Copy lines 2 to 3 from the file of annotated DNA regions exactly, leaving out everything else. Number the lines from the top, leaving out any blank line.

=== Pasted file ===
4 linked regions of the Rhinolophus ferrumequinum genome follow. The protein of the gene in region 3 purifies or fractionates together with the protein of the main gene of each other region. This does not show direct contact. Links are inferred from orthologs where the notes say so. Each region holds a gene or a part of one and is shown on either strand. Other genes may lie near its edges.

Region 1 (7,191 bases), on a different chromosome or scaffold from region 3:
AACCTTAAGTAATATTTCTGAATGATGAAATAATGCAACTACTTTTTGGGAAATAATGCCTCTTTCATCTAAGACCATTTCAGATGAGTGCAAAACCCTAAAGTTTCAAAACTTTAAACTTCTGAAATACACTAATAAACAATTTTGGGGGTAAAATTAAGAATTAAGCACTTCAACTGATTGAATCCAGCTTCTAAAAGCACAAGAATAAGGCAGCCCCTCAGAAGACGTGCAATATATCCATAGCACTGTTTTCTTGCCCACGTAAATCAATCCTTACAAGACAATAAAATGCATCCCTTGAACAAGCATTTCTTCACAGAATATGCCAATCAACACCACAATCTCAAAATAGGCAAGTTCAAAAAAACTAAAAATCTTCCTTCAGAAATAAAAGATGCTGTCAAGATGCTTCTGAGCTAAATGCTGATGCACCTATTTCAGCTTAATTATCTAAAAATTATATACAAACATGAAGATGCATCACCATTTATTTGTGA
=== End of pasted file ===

Region 1 (7,191 bases), on a different chromosome or scaffold from region 3:
AACCTTAAGTAATATTTCTGAATGATGAAATAATGCAACTACTTTTTGGGAAATAATGCCTCTTTCATCTAAGACCATTTCAGATGAGTGCAAAACCCTAAAGTTTCAAAACTTTAAACTTCTGAAATACACTAATAAACAATTTTGGGGGTAAAATTAAGAATTAAGCACTTCAACTGATTGAATCCAGCTTCTAAAAGCACAAGAATAAGGCAGCCCCTCAGAAGACGTGCAATATATCCATAGCACTGTTTTCTTGCCCACGTAAATCAATCCTTACAAGACAATAAAATGCATCCCTTGAACAAGCATTTCTTCACAGAATATGCCAATCAACACCACAATCTCAAAATAGGCAAGTTCAAAAAAACTAAAAATCTTCCTTCAGAAATAAAAGATGCTGTCAAGATGCTTCTGAGCTAAATGCTGATGCACCTATTTCAGCTTAATTATCTAAAAATTATATACAAACATGAAGATGCATCACCATTTATTTGTGA